Some parents take a creative approach, masking or improving the taste of medications by giving children popsicles or ice cubes first to numb taste buds, or by following up dosing with juice or a sweet treat. Chilled liquid medications may be more easily tolerated if the drug in question is stable at refrigerated temperatures. Additionally, companies like FLAVORx sell sweetening enhancer and bitterness suppressor flavoring agents designed to improve medication adherence in children.
3. Make Sure Parents Are on Board
Another highly effective way to improve adherence in pediatric patients is to make sure parents are on board from day one. Pharmacists and prescribing physicians should not only provide parents with clear, detailed dosing and administration instructions, but also a comprehensive breakdown of why the medication is needed.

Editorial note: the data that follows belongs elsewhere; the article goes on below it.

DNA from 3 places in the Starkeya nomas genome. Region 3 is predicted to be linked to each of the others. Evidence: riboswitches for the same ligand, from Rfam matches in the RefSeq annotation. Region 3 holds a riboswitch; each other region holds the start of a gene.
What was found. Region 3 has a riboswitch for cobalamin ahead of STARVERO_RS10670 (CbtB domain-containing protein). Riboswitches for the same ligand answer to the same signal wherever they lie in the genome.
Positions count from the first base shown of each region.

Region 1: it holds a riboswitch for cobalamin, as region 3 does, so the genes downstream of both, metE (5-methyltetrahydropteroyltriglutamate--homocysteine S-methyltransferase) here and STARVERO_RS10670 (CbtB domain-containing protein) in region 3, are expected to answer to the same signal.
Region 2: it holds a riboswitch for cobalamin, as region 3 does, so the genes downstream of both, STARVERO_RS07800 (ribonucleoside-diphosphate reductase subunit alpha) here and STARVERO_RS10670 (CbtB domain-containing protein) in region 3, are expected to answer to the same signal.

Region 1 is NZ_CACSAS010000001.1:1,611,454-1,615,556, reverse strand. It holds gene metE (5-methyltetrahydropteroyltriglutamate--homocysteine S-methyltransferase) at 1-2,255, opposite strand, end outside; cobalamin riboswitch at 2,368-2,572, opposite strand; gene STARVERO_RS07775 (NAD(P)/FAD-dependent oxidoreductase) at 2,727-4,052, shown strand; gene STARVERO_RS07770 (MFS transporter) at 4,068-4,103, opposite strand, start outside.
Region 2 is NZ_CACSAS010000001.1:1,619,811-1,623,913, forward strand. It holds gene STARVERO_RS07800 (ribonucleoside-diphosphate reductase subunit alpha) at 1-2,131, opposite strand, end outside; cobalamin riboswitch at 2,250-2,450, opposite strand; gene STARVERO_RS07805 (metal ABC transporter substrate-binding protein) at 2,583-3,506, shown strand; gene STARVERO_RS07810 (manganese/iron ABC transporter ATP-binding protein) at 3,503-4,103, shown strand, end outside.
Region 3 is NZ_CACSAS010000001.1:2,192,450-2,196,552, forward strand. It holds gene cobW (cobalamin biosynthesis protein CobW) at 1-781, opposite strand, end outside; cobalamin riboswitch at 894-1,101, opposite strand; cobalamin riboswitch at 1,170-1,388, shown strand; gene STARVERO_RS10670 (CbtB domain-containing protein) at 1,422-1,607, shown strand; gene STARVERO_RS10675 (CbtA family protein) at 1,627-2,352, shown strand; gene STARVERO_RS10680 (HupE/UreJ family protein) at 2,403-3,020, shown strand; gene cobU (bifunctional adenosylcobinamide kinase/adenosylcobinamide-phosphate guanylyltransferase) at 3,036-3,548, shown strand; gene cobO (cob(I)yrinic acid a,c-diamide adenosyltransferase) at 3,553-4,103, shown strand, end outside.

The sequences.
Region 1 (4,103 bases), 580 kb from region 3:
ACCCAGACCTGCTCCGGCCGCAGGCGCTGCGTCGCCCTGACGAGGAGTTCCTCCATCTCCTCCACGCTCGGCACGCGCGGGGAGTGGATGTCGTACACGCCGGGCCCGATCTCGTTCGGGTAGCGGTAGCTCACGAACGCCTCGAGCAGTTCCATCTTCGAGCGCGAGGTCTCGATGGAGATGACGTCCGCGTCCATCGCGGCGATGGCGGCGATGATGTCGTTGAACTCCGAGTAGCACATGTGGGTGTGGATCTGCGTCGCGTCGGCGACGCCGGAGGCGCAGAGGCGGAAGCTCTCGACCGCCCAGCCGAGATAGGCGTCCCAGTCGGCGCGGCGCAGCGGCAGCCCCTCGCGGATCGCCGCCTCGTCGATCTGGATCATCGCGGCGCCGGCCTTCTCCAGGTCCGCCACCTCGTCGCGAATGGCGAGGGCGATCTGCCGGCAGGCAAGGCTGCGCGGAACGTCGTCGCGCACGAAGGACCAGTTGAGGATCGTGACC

For example, what condition or ailment is it treating? Why is medication adherence important? What are the potential ramifications of non-adherence in children?
Each of these questions should be addressed to ensure parents know exactly when, how, and why they should administer medications. Remember to take factors like language barriers, limited education, and poor health literacy into account when communicating with parents, and ask them to clarify your instructions to ensure they’re on the same page.
4. Incorporate Medicine into a Daily Routine
Incorporating drug dosing into another part of a child’s daily routine can also help with compliance. Administering medicine at the same time every day reduces forgetfulness and in turn increases the likelihood of medication adherence.
For example, many parents opt to administer medication with breakfast or dinner. Before the child takes a bath or brushes their teeth can also be good times to incorporate dosing. For most medications, the ‘when’ doesn’t matter as much as consistency, so it’s important to choose a time that works well for both parent and child.
5. Address Cost and Access Barriers